It’s why my son says he’s the best runner and world champion marathoner Paula Radcliffe says she has areas where she could really improve. Why kids at lemonade stands brag about their business skills and CEOs of successful companies revamp their entire strategies. 

If we didn’t, in the beginning, believe in our own genius, our own capacity for greatness, I doubt we would ever pursue anything at all. Thank God for blind, ignorant, audacious confidence. Thank God we can so often at least begin with voices more encouraging than we deserve instead of those that tell us “what’s the use” or “this will never work.”

I didn’t take a formal art class until college. I knew so little that I strutted into an art major, confident as my dog in pursuit of a squirrel (don’t tell her she’s 0 for 1,758). In my second year, one of my classmates was preparing for her senior exhibition, which she entitled “Walking Around In Your Underwear,” a phrase our professor would use a lot to describe what it feels like to share your art with others. The thing was, it didn’t feel like that to me at all back then. It felt neither vulnerable nor very personal. It felt more like walking around in my GAP jeans, sweater, and LL bean backpack– nothing too remarkable nor scary about that. 

It’s twenty years later, and I’ve painted more and in more cities in the last few months than I did in all four years of college. And every day when I show up to my newly opened gallery, stride past the hardware store on my way to grab a cappuccino from the coffee shop down the road, I give myself a little pep talk to ward off the insecurities. It’s not that I feel like I’m walking around in my underwear. It’s more like I’m walking around with some enormous and ridiculous hat– one that has the ability to talk and every so often just blurts out some random or incongruent idea at passerbys. My art now feels deeply and unavoidably personal.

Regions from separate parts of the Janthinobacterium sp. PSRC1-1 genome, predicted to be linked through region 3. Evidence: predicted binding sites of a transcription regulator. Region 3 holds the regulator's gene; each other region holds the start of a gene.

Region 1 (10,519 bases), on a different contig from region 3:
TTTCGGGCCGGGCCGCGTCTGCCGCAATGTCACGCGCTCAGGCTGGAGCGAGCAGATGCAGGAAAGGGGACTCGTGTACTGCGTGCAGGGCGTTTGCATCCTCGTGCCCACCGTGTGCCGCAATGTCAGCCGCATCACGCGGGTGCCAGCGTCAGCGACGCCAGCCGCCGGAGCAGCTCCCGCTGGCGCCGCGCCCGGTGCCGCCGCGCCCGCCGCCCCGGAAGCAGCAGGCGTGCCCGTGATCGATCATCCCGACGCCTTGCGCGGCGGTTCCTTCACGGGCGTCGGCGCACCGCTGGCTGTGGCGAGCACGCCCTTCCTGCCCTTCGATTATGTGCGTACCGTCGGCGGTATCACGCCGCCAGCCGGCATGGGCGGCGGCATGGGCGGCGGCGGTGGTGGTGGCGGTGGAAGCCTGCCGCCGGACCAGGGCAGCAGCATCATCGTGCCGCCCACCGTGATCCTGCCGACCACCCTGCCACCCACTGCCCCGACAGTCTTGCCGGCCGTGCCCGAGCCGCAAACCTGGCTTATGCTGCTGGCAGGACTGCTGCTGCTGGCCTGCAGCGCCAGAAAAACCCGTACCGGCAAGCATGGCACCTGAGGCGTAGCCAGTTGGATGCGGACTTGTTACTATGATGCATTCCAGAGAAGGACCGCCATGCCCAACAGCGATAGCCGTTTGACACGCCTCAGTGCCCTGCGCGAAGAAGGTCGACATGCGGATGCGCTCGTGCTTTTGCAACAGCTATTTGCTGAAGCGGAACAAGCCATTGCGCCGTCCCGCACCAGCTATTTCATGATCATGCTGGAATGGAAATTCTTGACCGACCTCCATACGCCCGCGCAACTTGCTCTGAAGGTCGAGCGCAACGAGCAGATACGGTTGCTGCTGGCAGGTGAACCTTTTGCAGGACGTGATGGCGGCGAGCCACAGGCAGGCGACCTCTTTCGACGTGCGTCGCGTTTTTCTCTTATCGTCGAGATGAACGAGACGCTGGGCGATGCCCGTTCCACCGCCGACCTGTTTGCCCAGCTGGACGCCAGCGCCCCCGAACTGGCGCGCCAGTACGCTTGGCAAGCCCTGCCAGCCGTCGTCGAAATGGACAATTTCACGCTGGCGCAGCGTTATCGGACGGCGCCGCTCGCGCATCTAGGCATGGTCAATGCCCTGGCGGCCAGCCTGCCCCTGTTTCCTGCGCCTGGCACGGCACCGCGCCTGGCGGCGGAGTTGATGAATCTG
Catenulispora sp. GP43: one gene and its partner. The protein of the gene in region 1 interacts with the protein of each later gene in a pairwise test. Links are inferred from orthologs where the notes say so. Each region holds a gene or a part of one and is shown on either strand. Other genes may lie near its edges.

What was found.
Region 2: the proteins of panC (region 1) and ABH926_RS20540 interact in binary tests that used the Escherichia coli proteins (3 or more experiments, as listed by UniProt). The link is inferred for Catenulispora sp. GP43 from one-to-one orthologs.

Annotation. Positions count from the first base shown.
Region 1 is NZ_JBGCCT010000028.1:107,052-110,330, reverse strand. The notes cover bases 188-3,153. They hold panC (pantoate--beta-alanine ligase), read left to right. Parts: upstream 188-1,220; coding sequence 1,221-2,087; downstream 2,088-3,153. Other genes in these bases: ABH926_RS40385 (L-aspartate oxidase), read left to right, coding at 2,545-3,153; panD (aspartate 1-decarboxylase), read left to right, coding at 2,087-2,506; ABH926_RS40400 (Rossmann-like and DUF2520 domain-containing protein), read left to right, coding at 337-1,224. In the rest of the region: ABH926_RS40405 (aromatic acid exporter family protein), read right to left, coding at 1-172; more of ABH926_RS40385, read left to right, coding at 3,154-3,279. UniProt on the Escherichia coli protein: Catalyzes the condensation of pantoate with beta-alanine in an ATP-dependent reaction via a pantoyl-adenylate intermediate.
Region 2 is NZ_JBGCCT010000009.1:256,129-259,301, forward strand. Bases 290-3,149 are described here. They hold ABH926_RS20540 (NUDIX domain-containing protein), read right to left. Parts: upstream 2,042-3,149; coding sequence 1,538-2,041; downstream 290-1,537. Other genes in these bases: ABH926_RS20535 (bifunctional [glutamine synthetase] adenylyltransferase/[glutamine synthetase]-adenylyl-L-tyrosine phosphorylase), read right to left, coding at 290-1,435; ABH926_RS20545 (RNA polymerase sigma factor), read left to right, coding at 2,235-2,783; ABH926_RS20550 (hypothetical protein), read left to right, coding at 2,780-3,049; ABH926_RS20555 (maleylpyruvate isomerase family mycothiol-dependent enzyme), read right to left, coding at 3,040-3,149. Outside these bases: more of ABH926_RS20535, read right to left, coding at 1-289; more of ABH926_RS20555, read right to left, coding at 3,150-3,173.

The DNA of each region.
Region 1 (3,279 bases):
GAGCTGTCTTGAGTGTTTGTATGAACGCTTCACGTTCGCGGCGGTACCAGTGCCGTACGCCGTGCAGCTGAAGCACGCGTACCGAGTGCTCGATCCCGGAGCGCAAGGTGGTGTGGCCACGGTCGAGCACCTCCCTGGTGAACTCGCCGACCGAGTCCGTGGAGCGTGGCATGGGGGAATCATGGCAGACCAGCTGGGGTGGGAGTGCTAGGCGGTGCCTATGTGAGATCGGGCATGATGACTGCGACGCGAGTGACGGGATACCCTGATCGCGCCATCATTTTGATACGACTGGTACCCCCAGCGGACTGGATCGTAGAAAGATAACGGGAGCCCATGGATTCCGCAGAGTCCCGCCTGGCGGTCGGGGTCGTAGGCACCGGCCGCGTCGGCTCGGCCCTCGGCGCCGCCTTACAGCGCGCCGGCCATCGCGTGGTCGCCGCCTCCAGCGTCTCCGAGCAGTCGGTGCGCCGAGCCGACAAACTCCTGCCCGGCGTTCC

I know so much more now. Namely, that what I don’t know is infinitely bigger than all the things I will ever know or could ever know. That painting each day is acknowledging limitations but also not letting them get the best of me, using them even. It’s acceptance. It’s giving the bird to the idea that what I offer is not good enough to exist, that perfection should precede expression. 

I think that’s the spirit by which this new series was born. The women in these pieces mostly have their eyes covered. Half the time I don’t know where I’m going and despite all the long-term goals I try to make, I often can’t see beyond my next step. I think these pieces are equally about being hidden and standing out, equally about humility and confidence. They are the reflection of a racing mind and an overwhelming peace that presides over the noise. And of course, that peace, for me, quite often looks like a bird. 

This post feels just about as vulnerable as the paintings behind it. But I’ve got this tiny little metaphoric bird ever at my shoulder. She’s part the poems that guide me, my late Aunt Catherine who taught me art and therefore bravery, and part that heavenly peace that surpasses all understanding, the one urging us forward and on and around and about no matter how silly it all feels. 

I am so grateful at this moment for the confidence born of ignorance that propelled me into this new shape-shifting world where I feel less certain of each step and yet more eager to keep taking them. 

I’m getting this small series ready for the gallery (and the site). They will be available Friday, November 26th at 10 am.

A few days ago I shared the piece that starts this post as well as another painting from the series on social media and asked for feedback on what ideas, feelings, or thoughts it conjured for my followers. Having not yet shared this post, which I was working on, I was a little astounded at the answers I got and how deeply they resonated with what I felt about this body of work. You can read some of the responses below and if you aren’t on facebook or instagram, well, first, congratulations! and second, I’d still love your feedback, right here on this old school blog. 

%d bloggers like this: